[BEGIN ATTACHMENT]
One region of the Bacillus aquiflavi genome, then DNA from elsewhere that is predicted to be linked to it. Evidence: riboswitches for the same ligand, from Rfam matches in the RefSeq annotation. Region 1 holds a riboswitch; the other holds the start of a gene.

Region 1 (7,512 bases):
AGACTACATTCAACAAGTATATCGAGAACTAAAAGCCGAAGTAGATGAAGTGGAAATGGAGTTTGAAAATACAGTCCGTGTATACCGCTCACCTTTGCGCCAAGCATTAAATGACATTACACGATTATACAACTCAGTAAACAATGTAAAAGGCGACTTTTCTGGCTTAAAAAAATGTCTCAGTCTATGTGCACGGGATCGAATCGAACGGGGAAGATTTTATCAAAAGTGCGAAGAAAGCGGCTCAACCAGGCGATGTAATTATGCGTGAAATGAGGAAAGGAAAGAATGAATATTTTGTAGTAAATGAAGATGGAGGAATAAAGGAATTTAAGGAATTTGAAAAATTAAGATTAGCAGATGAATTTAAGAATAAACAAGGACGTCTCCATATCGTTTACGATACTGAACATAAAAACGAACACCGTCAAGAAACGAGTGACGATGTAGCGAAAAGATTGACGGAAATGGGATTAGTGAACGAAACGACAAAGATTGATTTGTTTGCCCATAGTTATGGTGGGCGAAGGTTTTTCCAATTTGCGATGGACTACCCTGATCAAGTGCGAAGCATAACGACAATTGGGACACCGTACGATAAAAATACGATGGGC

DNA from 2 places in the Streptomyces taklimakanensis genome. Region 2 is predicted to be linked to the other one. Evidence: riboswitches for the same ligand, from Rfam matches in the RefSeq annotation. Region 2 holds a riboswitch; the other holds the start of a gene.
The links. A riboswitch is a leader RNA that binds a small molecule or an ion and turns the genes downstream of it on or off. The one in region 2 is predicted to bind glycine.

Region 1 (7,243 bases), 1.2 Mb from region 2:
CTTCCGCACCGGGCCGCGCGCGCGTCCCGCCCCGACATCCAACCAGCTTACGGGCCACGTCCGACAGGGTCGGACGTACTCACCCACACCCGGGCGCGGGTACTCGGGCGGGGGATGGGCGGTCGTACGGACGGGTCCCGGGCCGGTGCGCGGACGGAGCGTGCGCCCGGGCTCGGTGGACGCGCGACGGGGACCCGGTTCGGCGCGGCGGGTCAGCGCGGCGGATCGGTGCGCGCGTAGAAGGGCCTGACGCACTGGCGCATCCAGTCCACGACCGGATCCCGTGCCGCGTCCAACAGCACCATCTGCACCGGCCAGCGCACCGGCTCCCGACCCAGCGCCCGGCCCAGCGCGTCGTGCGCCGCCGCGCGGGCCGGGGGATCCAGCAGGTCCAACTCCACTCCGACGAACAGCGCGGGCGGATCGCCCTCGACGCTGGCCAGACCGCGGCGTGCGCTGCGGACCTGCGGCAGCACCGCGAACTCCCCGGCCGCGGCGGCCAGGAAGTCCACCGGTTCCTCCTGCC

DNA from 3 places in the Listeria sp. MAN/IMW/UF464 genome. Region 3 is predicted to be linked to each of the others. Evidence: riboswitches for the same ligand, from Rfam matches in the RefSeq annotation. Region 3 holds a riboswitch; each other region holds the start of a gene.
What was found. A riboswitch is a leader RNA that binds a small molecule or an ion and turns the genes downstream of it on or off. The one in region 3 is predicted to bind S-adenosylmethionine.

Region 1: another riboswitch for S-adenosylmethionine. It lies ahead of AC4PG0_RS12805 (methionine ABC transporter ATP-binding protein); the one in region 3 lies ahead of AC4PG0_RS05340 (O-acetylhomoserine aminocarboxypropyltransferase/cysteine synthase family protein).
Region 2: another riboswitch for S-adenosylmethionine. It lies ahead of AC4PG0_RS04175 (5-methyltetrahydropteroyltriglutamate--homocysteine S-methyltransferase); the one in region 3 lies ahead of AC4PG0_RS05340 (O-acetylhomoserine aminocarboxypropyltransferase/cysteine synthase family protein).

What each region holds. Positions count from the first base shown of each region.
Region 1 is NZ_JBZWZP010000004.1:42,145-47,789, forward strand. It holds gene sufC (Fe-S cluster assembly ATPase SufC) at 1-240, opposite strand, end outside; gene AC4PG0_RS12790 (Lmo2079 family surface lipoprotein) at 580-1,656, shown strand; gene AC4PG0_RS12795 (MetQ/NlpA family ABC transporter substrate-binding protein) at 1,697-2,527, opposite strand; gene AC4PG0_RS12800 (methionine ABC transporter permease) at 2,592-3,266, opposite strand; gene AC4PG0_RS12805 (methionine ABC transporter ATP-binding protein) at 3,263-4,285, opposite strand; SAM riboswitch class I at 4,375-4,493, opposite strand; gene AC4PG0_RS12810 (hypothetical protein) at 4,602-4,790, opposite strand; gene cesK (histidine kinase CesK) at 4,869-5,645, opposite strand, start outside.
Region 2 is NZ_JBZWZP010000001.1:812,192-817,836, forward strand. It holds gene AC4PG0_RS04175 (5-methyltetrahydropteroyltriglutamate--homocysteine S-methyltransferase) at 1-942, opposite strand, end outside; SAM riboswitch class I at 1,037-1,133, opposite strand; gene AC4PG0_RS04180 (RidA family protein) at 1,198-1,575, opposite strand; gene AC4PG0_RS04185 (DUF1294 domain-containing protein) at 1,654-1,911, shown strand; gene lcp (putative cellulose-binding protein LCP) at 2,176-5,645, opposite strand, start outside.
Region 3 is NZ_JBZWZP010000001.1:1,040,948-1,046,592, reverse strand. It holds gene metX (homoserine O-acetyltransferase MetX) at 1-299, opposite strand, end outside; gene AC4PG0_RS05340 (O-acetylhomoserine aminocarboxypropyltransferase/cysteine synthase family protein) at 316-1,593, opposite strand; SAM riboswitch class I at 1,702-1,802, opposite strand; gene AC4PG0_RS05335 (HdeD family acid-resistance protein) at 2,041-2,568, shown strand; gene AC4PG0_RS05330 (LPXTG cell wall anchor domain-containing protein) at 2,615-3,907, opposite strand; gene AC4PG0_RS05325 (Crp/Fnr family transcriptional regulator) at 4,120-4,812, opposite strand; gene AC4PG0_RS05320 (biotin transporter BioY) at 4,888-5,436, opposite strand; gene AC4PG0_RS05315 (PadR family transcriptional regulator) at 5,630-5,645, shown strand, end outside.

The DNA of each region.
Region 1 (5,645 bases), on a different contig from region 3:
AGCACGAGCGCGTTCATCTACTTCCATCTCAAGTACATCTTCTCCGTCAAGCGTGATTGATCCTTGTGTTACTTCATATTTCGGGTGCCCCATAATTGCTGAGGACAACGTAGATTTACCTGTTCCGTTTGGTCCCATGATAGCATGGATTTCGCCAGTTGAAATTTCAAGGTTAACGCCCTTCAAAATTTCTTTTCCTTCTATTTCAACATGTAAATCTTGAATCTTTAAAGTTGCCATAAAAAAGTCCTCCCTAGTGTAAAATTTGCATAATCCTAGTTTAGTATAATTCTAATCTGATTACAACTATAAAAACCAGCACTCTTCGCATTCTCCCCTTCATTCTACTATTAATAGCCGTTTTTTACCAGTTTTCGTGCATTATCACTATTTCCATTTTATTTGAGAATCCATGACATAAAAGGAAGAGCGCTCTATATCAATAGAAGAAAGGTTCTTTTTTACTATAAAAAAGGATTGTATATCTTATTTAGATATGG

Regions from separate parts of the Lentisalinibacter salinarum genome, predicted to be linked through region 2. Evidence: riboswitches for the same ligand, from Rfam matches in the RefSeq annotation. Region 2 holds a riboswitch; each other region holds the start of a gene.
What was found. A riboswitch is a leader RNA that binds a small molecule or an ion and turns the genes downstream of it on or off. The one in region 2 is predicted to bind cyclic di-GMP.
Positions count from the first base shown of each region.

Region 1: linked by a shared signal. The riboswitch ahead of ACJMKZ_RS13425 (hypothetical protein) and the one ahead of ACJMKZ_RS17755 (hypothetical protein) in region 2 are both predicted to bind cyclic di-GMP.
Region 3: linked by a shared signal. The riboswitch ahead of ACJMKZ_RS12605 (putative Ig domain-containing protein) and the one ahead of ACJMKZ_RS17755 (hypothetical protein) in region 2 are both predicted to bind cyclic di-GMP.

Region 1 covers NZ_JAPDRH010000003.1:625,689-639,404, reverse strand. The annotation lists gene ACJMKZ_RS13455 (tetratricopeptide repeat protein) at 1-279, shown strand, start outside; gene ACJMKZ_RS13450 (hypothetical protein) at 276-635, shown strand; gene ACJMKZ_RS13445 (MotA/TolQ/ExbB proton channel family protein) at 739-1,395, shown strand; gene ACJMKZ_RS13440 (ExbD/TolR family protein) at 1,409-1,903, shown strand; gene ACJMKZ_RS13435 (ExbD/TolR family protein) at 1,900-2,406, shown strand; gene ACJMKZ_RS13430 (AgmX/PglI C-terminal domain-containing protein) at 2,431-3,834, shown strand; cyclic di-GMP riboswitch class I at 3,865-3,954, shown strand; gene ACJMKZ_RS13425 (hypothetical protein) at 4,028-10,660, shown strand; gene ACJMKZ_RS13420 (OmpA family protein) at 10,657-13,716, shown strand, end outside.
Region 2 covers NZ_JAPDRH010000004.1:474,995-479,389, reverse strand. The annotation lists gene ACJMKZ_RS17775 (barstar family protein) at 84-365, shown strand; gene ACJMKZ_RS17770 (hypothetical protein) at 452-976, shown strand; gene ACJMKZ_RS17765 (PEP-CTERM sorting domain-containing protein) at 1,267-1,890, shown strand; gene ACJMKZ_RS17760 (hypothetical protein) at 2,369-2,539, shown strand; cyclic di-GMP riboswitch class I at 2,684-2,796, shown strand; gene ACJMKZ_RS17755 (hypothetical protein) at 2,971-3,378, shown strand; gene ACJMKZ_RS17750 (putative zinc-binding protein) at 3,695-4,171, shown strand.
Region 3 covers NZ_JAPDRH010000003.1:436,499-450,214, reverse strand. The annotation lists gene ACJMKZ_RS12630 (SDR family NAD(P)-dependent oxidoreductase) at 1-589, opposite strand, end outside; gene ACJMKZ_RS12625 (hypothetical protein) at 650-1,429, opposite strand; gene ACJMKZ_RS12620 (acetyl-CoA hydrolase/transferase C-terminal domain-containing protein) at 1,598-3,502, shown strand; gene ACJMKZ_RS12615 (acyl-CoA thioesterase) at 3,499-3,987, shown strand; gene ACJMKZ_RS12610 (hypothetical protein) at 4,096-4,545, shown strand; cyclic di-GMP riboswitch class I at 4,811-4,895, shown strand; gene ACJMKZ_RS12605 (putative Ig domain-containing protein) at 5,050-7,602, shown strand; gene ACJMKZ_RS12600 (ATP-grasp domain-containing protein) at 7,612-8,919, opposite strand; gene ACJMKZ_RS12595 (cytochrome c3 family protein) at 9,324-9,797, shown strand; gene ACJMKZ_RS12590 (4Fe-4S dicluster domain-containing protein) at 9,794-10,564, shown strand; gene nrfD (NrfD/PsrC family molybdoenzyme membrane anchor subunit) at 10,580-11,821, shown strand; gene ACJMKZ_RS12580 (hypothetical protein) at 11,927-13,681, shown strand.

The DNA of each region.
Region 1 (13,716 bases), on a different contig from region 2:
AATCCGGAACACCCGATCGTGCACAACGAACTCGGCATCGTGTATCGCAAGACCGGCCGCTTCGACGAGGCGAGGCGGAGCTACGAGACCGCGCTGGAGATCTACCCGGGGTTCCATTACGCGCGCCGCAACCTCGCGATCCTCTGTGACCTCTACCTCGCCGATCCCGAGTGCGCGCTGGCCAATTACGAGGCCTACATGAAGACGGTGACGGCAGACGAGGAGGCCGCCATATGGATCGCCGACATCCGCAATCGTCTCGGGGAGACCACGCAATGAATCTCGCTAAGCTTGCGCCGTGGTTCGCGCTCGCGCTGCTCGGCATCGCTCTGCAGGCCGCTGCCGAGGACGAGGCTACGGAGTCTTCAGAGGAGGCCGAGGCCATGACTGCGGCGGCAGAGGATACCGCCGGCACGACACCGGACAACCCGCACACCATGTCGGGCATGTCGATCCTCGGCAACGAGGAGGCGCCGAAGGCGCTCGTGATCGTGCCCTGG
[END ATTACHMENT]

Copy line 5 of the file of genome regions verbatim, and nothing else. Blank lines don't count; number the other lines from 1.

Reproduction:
The links. A riboswitch is a leader RNA that binds a small molecule or an ion and turns the genes downstream of it on or off. The one in region 2 is predicted to bind glycine.